Stock headlines rarely seem to land in the middle. Instead, they’re seemingly riding the pendulum, as Wall Street cheers good reports from names like Apple (NASDAQ:AAPL) and Wal-Mart (NYSE:WMT) while scoffing at the likes of Dell (NASDAQ:DELL) and Best Buy (NYSE:BBY).
But some names tend to just slip through the cracks, as their fundamentals and performance aren’t good enough — or bad enough — to matter much at all.
And while analysts and financial media members might not be pounding the gavel, these middle-of-the-road stocks still don’t offer much to investors and aren’t going anywhere fast — and thus, investors should be just as wary of them as companies in full meltdown. Here are three companies that are stuck in the mud and not worth your time:
Hillshire Brands (NYSE:HSH), a food company focused primarily on meat production, doesn’t have much going for it.
For one, the numbers aren’t appealing. Hillshire Brands trades at 17 times earnings — while not jarring by broader-market standards, that’s far more expensive than competitors like Tyson Foods (NYSE:TSN) and ConAgra (NYSE:CAG), which have P/E’s of around 10, and it’s even pricier than diversified Kraft (NASDAQ:KFT) and its 15 P/E.
And what you’re buying isn’t what you get. The company is expected to grow just 7% annually the next five years — just half of the S&P 500 average. Plus, while Hillshire has steadily increased dividend payments since 1946, it still yields a modest 1.8% — sure, it’s income, but if you want slow-growth yielders, there’s far more attractive prospects in telecom and utilities.
Really pushing matters is the Midwest drought. Food prices are already on the rise, and that trend is expected to continue into 2013. Plus, meat is expected to be hit the hardest, as corn and soybeans are used to feed livestock. That doesn’t bode well for Hillshire — the leftover meats company following the trimming-down of Sara Lee, which included the separation of its international coffee & tea business, the sale of its North American foodservice coffee and hot beverage division to J.M. Smucker (NYSE:SJM) and the sale of its refrigerated dough business to Ralcorp Holdings (NYSE:RAH).
Investors can see the writing on the wall, too, and have written off HSH to the tune of 14% when it converted from Sara Lee earlier this summer.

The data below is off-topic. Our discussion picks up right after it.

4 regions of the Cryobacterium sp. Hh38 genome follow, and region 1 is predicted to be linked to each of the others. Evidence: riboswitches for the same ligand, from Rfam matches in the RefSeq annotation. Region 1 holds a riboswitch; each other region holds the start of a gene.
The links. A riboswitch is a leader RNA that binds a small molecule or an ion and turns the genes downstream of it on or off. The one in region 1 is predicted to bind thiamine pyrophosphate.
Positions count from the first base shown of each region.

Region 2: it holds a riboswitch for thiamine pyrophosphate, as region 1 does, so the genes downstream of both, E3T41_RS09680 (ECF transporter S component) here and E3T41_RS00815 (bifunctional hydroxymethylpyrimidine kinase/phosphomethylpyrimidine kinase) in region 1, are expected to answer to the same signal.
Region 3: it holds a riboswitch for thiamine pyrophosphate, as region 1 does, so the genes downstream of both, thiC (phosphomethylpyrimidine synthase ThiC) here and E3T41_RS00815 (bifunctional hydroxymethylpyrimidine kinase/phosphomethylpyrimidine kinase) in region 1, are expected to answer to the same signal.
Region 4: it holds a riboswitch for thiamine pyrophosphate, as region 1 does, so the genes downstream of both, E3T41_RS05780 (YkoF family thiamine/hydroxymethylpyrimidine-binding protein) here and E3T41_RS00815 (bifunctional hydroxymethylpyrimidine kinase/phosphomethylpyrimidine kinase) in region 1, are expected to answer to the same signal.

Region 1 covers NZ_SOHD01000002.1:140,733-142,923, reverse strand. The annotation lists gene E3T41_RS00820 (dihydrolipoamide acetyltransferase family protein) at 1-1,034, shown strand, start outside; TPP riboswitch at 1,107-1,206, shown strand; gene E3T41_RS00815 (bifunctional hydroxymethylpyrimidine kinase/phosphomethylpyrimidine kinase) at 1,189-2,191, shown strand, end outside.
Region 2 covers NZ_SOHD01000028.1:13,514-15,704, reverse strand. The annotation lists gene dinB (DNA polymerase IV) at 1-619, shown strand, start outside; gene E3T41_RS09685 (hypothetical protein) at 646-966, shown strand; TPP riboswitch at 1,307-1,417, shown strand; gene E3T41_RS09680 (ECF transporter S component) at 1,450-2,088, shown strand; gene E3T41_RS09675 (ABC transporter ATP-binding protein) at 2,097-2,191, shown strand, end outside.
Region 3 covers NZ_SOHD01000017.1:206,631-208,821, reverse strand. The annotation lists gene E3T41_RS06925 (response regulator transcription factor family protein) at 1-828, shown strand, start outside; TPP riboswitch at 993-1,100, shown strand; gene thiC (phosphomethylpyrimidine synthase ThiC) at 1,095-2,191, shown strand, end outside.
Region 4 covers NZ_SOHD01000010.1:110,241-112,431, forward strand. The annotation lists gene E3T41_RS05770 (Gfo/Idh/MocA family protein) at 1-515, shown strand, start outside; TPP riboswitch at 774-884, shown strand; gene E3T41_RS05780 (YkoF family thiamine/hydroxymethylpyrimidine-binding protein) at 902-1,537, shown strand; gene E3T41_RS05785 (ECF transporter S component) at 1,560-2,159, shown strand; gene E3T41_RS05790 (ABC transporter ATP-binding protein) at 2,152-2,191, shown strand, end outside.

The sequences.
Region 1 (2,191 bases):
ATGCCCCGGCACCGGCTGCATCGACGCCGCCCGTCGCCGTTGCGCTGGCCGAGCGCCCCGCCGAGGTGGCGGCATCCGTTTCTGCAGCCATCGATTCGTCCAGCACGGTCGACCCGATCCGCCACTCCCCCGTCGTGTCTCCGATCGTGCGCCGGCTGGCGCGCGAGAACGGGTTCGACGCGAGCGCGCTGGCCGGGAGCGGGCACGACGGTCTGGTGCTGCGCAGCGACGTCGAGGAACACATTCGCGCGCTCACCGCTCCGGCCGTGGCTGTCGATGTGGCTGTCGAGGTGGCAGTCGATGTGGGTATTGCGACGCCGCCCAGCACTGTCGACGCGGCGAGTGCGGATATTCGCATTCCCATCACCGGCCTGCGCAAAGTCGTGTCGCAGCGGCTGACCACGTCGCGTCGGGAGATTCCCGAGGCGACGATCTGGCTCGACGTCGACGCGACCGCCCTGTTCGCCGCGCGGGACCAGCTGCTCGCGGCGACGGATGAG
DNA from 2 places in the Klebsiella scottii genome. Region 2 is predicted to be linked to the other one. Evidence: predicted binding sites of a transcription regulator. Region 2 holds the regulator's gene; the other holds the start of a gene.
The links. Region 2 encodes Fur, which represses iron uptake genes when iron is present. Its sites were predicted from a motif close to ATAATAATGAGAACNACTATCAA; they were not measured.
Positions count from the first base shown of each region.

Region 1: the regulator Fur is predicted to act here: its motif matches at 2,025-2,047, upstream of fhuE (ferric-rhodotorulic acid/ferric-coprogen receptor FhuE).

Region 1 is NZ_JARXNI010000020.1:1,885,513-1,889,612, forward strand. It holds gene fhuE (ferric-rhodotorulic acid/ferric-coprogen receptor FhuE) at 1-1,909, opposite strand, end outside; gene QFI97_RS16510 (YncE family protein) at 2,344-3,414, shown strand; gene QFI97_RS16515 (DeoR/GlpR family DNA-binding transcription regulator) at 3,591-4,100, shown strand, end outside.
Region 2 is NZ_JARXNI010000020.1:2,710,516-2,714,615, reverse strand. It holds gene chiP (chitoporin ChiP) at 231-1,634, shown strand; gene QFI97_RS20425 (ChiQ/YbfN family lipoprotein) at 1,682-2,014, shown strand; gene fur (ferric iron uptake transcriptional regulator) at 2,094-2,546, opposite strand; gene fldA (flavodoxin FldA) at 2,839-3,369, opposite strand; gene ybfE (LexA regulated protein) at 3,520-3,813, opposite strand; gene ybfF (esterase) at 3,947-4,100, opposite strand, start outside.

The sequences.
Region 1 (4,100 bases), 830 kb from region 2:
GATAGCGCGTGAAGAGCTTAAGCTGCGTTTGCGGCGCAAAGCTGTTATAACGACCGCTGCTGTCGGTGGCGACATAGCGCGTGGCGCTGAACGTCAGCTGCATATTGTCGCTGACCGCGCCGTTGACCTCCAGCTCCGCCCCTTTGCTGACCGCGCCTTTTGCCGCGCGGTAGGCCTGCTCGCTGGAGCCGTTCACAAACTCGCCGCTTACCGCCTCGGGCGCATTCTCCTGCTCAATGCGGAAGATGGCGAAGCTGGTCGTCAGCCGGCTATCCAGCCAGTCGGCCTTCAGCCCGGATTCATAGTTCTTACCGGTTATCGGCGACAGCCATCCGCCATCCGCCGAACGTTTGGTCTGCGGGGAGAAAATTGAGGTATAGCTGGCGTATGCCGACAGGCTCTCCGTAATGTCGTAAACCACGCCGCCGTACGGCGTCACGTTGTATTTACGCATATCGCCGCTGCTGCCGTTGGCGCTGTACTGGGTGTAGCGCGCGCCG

Activision Blizzard (NASDAQ:ATVI) still might have many devoted World of Warcraft and Call of Duty followers, but investors haven’t been as loyal. Earnings and revenues have fallen in the past two quarters, and ATVI shares have followed suit, dropping 5% since January.
ATVI’s five-year growth isn’t horrible, at just under 10% — though that’s still slightly under the S&P 500 average projection, and worse, half the growth average for the industry.
But more important, the traditional gaming industry is a mess right now. The current generation of consoles is practically ancient, and gamers and developers alike are hoping for the next big wave to boost lagging sales. However, Microsoft (NASDAQ:MSFT) and Sony (NYSE:SNE) haven’t announced next-gen consoles yet, and while Nintendo (PINK:NTDOY) is set to release the WiiU this fall, optimism about its success is tenuous.
Fellow game maker Electronic Arts (NASDAQ:EA), which also boasts some social titles, has lost 34% year-to-date, and retailer GameStop (NYSE:GME) has shed more than 20%. The latter has been pegged by InvestorPlace Editor Jeff Reeves as a company that will never turn around. There’s also a rumor mill of buyout talks, but nothing has seemed to stick.
Should Activision hang around, its 1.5% dividend isn’t exactly going to carry you through the long haul. And despite all that mess, ATVI still trades for an unattractive 17 times earnings.
German athletic apparel company Adidas (PINK:ADDYY) might be best known for, well, competing in the same field as Nike (NYSE:NKE).
Unlike the previously mentioned companies, ADDYY has had a strong 2012, up roughly 20% in the past year, though most of that came in January, with the stock mostly trading flat since then.
But while Adidas remains one of the premier apparel names in soccer, it’s having difficulties in other areas. This year, Nike stole the lucrative NFL apparel deal from Adidas’ Reebok brand — which brought Adidas roughly $350 million a year in sales — and technology-driven Under Armour (NYSE:UA) is making a name for itself in the overall space.
ADDYY’s forward earnings aren’t bad at 14, and better than Nike’s 16. But the fact that Nike is overpriced right now shouldn’t make Adidas any more appealing, considering ADDYY is only expected to grow 6% annually for the next five years while Nike is forecast to grow 13%.
Admittedly, Adidas also isn’t going to completely fade away, but if investors don’t expect much on the growth side, they need a reason to stick around — and an inconsistent annual dividend that averages around 1% isn’t going to cut it.
As of this writing, Alyssa Oursler did not hold a position in any of the aforementioned securities.